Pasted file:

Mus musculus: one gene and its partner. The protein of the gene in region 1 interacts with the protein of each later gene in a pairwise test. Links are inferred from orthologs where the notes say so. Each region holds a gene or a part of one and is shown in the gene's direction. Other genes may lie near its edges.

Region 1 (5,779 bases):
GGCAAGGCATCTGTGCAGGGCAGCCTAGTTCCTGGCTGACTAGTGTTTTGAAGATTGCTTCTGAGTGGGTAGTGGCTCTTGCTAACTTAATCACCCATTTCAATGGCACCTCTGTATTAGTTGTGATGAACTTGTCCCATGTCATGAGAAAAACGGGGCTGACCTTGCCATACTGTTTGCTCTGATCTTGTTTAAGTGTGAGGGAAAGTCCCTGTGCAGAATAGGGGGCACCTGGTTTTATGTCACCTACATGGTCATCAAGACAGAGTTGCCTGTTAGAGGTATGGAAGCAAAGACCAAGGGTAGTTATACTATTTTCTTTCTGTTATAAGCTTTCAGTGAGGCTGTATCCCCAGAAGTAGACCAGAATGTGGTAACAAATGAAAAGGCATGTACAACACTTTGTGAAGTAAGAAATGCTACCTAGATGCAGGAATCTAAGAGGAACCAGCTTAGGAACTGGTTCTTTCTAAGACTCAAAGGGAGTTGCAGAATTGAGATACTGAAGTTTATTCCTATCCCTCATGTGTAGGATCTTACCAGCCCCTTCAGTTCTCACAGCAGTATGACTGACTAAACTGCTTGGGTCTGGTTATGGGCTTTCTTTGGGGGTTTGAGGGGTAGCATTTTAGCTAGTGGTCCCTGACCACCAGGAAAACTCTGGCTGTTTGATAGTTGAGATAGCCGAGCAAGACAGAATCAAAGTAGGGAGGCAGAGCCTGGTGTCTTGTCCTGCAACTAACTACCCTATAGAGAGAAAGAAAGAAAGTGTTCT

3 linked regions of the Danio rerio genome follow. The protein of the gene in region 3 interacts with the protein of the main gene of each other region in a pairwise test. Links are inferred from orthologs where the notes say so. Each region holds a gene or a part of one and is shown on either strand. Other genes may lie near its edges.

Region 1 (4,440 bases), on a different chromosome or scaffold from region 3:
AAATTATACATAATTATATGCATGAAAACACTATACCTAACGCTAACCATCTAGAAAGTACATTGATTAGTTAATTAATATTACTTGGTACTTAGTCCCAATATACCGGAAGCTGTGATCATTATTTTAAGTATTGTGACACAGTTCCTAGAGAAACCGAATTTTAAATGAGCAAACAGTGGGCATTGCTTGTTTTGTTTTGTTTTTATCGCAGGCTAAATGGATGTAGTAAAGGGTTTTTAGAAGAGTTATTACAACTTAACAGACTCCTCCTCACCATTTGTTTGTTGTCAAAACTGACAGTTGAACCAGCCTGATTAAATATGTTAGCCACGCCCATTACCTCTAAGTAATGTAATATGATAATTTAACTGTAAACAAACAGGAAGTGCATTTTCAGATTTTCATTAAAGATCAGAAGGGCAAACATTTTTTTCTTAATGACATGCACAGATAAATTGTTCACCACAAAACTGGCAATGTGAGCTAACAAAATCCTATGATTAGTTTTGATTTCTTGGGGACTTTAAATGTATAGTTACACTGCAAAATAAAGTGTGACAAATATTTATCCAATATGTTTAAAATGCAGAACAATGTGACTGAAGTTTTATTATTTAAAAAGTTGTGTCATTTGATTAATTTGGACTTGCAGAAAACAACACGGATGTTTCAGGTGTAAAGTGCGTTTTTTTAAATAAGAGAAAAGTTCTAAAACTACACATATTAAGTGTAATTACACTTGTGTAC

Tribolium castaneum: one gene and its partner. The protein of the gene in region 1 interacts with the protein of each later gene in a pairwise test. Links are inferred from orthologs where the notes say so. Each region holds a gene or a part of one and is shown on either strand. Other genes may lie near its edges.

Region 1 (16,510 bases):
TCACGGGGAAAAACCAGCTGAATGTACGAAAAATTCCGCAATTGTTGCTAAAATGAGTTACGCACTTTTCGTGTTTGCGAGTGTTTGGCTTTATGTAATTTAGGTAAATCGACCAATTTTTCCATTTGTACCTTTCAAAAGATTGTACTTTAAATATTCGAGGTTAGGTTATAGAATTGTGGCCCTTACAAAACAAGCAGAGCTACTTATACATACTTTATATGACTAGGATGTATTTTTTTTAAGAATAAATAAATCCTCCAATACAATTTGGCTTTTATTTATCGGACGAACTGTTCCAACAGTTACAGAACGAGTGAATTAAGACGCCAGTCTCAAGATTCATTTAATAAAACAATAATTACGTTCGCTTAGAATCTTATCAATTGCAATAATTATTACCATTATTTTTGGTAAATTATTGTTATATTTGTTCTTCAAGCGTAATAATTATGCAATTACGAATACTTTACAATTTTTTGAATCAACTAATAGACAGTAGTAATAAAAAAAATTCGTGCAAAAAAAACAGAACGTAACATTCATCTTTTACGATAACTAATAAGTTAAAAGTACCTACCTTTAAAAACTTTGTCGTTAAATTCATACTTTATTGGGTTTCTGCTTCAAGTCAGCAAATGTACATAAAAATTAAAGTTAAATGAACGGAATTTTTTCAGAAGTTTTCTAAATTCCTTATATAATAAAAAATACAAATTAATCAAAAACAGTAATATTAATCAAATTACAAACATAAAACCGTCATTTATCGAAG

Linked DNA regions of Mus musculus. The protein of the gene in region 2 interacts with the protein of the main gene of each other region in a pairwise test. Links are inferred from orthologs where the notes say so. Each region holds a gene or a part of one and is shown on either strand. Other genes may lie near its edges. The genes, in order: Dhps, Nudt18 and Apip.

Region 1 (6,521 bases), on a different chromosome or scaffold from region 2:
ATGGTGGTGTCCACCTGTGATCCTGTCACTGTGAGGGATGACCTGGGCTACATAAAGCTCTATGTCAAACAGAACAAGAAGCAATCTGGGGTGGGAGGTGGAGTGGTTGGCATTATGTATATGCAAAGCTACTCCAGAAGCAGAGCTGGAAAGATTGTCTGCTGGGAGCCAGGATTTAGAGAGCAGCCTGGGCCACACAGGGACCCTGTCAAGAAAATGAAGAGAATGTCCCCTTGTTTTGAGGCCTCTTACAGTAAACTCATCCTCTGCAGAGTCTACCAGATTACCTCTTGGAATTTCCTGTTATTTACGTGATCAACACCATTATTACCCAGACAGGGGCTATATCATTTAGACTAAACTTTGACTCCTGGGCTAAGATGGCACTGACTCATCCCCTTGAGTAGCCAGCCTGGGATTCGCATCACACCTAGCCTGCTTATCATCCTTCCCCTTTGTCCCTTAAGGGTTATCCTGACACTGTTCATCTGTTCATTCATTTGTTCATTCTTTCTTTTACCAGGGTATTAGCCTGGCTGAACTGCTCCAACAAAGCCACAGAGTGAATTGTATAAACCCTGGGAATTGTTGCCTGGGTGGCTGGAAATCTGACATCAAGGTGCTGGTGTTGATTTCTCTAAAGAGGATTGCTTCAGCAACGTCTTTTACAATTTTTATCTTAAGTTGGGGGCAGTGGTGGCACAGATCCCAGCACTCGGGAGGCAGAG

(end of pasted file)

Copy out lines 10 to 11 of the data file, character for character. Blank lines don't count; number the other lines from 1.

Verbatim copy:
Linked DNA regions of Mus musculus. The protein of the gene in region 2 interacts with the protein of the main gene of each other region in a pairwise test. Links are inferred from orthologs where the notes say so. Each region holds a gene or a part of one and is shown on either strand. Other genes may lie near its edges. The genes, in order: Dhps, Nudt18 and Apip.

Region 1 (6,521 bases), on a different chromosome or scaffold from region 2: